Every Week It's Wibbley-Wobbley Timey-Wimey Pookie-Reviewery...

Saturday, 8 October 2016

Screen Shot IV

How do you like your GM Screen?

The GM Screen is a essentially a reference sheet, comprised of several card sheets that fold out and can be stood up to serve another purpose, that is, to hide the GM's notes and dice rolls. On the inside, the side facing the GM are listed all of the tables that the GM might want or need at a glance without the need to have to leaf quickly through the core rulebook. On the outside, facing the players, is either more tables for their benefit or representative artwork for the game itself. This is both the basic function and the basic format of the screen, neither of which has changed very little over the years. Beyond the basic format, much has changed though.

To begin with the general format has split, between portrait and landscape formats. The result of the landscape format is a lower screen, and if not a sturdier screen, than at least one that is less prone to being knocked over. Another change has been in the weight of card used to construct the screen. Exile Studios pioneered a new sturdier and durable screen when its printers took two covers from the Hollow Earth Expedition core rule book and literally turned them into the game's screen. This marked a change from the earlier and flimsier screens that had been done in too light a cardstock, and many publishers have followed suit.

Once you have decided upon your screen format, the next question is what you have put with it. Do you include a poster or poster map, such as Chaosium, Inc.’s last screen for Call of Cthulhu ?  Or a reference work like the GM Resource Book for Pelgrane Press' Trail of Cthulhu? Or a scenario such as ‘A Restoration of Evil’ for the Keeper's Screen for Call of Cthulhu from 2000. In general, the heavier and sturdier the screen, the more likely it is that the screen will be sold unaccompanied, such as those published by Cubicle Seven Entertainment for the Starblazer Adventures: The Rock & Roll Space Opera Adventure Game and Doctor Who: Adventures in Time and Space RPGs.


So how do I like my GM Screen?

I like my Screen to come with something. Not a poster or poster map, but some form of reference material. Which is why I am fond of both the Sholari Reference Pack for SkyRealms of Jorune and the GM Resource Book for Pelgrane Press' Trail of Cthulhu. Nevertheless, I also like GM Screens when they come with a scenario, which is one reason why I like the new screen published by Chaosium, Inc. I like it equally as much because Call of Cthulhu Keeper Screen Pack comes with not one scenario, but two—and both are of a criminal bent. It also comes with a set of maps, a reference booklet, and some Investigator sheets.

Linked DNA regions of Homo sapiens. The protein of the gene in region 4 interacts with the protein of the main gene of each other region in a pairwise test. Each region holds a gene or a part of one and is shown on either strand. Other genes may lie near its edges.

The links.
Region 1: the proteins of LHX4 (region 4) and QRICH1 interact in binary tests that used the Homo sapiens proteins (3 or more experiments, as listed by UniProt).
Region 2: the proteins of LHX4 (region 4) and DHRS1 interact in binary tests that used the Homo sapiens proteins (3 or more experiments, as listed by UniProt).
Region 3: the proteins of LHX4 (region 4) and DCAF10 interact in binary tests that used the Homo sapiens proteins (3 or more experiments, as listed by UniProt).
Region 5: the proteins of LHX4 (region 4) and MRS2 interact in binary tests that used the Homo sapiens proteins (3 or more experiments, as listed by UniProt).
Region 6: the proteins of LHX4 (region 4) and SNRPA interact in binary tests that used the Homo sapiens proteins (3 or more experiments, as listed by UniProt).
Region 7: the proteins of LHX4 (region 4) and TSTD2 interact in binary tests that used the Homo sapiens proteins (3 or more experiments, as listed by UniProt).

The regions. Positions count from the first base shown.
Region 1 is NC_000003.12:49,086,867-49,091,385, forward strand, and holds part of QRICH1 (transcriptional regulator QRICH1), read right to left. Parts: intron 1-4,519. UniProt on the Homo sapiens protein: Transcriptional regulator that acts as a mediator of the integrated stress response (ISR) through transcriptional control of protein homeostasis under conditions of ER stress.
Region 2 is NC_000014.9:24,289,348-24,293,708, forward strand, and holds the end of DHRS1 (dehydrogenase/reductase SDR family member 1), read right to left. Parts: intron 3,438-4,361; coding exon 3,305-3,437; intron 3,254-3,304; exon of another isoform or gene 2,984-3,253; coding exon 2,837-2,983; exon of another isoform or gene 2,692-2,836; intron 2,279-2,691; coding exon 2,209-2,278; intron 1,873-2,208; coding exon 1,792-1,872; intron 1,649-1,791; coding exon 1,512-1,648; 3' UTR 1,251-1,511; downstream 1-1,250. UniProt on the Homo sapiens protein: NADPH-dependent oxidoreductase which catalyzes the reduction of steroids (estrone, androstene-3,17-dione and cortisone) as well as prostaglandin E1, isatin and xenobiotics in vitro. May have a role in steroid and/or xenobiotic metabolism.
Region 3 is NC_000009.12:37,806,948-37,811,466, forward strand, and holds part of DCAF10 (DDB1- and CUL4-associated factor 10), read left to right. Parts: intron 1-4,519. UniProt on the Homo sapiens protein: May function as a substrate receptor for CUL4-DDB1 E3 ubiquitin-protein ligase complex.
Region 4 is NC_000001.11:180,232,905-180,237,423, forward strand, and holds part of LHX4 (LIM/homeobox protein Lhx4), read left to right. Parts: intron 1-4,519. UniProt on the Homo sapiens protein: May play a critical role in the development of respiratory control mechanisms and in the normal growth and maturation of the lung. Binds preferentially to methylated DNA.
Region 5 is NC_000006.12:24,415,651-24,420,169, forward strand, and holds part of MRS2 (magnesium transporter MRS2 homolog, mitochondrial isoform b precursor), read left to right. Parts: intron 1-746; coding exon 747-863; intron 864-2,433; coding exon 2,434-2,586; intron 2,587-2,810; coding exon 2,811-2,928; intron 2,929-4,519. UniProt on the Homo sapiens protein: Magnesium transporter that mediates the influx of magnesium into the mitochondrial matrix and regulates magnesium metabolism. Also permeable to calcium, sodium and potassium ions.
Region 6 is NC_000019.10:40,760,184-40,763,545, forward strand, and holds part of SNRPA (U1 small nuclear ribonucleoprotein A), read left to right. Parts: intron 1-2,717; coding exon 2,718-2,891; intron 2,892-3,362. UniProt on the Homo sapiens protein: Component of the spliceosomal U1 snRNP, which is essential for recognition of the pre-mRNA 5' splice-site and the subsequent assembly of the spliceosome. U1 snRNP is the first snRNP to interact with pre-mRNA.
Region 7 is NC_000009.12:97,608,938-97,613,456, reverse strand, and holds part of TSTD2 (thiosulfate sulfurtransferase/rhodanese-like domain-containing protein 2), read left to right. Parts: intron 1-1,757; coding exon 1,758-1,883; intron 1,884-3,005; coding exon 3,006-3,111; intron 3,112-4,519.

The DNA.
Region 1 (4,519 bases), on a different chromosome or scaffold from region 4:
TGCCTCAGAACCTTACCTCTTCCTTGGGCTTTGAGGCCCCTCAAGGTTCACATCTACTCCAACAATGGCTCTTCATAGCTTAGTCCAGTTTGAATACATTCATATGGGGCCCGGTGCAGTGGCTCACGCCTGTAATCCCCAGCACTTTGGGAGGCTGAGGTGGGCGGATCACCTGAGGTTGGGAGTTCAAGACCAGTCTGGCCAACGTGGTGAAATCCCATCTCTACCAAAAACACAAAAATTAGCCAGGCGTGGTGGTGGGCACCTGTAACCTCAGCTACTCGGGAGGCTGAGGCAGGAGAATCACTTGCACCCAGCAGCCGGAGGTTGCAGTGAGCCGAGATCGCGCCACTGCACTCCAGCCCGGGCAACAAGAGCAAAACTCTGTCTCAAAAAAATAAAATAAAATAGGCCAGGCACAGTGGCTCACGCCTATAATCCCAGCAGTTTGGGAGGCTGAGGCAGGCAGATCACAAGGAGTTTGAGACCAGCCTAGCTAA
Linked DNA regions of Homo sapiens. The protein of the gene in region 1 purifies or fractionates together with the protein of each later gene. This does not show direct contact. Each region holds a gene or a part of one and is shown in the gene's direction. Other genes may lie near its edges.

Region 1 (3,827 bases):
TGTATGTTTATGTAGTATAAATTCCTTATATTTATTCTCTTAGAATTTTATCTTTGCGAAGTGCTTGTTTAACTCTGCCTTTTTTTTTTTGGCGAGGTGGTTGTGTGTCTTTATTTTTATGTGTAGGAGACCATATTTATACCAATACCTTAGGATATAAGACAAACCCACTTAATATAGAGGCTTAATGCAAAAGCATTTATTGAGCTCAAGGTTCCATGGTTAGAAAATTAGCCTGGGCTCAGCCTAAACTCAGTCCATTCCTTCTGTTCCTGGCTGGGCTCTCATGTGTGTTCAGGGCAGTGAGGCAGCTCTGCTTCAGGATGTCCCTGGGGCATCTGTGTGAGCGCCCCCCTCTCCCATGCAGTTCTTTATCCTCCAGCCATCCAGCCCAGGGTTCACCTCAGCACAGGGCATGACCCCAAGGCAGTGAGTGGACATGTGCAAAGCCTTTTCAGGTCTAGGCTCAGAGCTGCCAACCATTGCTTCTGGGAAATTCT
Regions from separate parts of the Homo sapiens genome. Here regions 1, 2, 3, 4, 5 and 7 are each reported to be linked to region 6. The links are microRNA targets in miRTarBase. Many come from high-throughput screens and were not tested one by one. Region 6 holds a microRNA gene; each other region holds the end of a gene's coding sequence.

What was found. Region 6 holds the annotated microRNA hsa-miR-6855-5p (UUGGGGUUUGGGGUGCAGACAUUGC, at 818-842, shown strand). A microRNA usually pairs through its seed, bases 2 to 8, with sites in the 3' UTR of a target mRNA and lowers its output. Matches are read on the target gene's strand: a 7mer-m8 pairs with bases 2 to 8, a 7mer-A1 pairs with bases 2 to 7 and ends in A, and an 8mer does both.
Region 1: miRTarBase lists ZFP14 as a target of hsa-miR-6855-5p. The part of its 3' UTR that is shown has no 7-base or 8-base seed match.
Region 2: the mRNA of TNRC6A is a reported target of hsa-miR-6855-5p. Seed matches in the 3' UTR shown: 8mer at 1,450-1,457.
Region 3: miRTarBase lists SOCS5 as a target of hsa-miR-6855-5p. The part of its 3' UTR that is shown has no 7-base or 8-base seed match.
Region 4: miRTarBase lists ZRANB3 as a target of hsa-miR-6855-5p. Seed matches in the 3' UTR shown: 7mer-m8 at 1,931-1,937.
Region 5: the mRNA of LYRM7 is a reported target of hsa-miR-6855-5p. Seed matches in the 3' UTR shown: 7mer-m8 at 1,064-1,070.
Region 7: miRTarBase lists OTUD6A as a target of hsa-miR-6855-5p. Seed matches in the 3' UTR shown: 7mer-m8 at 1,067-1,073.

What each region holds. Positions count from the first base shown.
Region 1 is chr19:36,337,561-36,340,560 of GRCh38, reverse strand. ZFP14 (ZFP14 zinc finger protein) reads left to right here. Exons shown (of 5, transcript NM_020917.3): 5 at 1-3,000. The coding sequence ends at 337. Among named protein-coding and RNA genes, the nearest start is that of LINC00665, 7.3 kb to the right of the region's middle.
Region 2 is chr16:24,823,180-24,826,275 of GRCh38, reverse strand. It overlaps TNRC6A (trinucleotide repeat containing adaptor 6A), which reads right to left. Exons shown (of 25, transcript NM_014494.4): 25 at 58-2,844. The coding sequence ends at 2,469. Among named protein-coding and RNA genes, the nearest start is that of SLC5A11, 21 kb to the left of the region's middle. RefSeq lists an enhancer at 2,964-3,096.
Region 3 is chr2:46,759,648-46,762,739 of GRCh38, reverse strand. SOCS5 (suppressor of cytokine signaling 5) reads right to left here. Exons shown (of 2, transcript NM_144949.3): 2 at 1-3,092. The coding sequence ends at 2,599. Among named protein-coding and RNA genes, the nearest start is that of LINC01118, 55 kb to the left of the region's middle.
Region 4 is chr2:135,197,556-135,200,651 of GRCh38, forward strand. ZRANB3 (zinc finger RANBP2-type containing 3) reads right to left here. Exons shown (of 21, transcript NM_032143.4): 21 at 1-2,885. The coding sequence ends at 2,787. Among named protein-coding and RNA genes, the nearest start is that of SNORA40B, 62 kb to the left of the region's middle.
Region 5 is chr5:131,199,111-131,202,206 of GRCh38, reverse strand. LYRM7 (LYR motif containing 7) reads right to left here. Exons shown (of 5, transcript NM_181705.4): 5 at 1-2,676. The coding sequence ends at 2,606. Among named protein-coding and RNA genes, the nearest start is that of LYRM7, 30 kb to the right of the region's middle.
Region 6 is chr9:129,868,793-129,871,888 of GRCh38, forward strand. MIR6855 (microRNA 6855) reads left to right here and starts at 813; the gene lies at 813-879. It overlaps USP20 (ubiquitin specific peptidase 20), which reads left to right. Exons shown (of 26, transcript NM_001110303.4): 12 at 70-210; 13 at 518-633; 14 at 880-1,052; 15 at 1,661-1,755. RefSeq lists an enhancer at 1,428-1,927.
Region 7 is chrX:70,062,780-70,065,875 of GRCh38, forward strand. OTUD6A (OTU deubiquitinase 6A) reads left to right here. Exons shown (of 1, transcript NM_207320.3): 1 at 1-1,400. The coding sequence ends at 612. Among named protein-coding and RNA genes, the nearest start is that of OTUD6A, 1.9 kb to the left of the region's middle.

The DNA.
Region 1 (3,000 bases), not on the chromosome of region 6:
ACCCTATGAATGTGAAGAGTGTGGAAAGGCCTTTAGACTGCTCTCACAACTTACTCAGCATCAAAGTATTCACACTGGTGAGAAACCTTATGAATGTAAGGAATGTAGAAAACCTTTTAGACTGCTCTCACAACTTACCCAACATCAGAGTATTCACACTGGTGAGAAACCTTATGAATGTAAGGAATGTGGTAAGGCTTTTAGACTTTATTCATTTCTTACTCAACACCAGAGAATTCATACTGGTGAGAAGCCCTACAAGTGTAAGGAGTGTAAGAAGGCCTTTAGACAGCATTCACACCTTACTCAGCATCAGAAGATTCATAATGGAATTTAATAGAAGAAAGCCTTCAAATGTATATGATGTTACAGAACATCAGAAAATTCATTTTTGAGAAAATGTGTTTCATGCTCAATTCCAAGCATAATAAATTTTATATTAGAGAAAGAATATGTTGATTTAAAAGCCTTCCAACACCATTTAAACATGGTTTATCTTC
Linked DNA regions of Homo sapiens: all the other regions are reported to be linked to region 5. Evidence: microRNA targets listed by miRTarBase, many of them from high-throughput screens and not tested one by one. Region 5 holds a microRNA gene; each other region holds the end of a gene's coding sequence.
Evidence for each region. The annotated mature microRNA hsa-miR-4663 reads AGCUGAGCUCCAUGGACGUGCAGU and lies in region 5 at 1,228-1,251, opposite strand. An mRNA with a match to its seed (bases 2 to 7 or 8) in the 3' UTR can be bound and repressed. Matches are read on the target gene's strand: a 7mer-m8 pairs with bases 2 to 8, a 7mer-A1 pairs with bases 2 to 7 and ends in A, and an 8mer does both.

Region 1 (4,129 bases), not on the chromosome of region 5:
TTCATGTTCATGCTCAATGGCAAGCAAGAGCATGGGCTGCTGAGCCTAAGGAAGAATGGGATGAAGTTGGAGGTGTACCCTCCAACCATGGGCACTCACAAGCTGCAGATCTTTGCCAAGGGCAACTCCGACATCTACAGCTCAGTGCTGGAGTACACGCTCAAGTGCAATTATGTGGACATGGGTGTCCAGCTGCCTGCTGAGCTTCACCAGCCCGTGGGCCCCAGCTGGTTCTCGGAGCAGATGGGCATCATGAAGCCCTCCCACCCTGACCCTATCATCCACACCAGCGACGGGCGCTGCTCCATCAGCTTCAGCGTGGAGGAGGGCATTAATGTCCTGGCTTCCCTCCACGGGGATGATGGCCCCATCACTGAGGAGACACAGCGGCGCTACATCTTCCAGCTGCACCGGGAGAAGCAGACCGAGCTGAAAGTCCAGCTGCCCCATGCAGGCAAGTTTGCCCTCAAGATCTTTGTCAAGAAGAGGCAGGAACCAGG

The screen comes as a threefold affair of A4-sized sections in landscape format. The front of the screen presents a full colour panorama of an investigation in progress. It is a night shot and a nice piece of art that warrants further scrutiny to catch the little things going on… On the reverse, an Insanity and Extreme Difficulty Gauge runs across the top. On the left hand section, boxes summarise the base mechanics, combat with firearms, and other forms of damage. A combat flow chart sits on the middle section along with a bouts of madness summary and sample Sanity costs. There is also a page guide for spells and tomes rather than any rules summarised. The right hand section gives sanity effects, a damage flowchart, and summaries of the rules for chases and vehicle collisions. This is all done in shades of grey, but is easy to read and where necessary, page references to the pertinent sections in the Keeper’s Rulebook have been included. If there is an oddity about the screen and the layout of its reference material it is that the damage rules are summarised away from the combat rules, but flitting from one to the other is unlikely to present a challenge. Overall, the screen is sturdy, useful, and solid support for the rules themselves.

The reference booklet, or Keeper References, reprints the rest of the tables that do not appear on the screen itself. Primarily they include the weapons tables, sample phobias and manias, sample tomes, and the skills list. They also include the indices for both the Investigator Handbook and the Keeper Rulebook. Printed in plain black and white, the reference booklet nicely supplements the screen.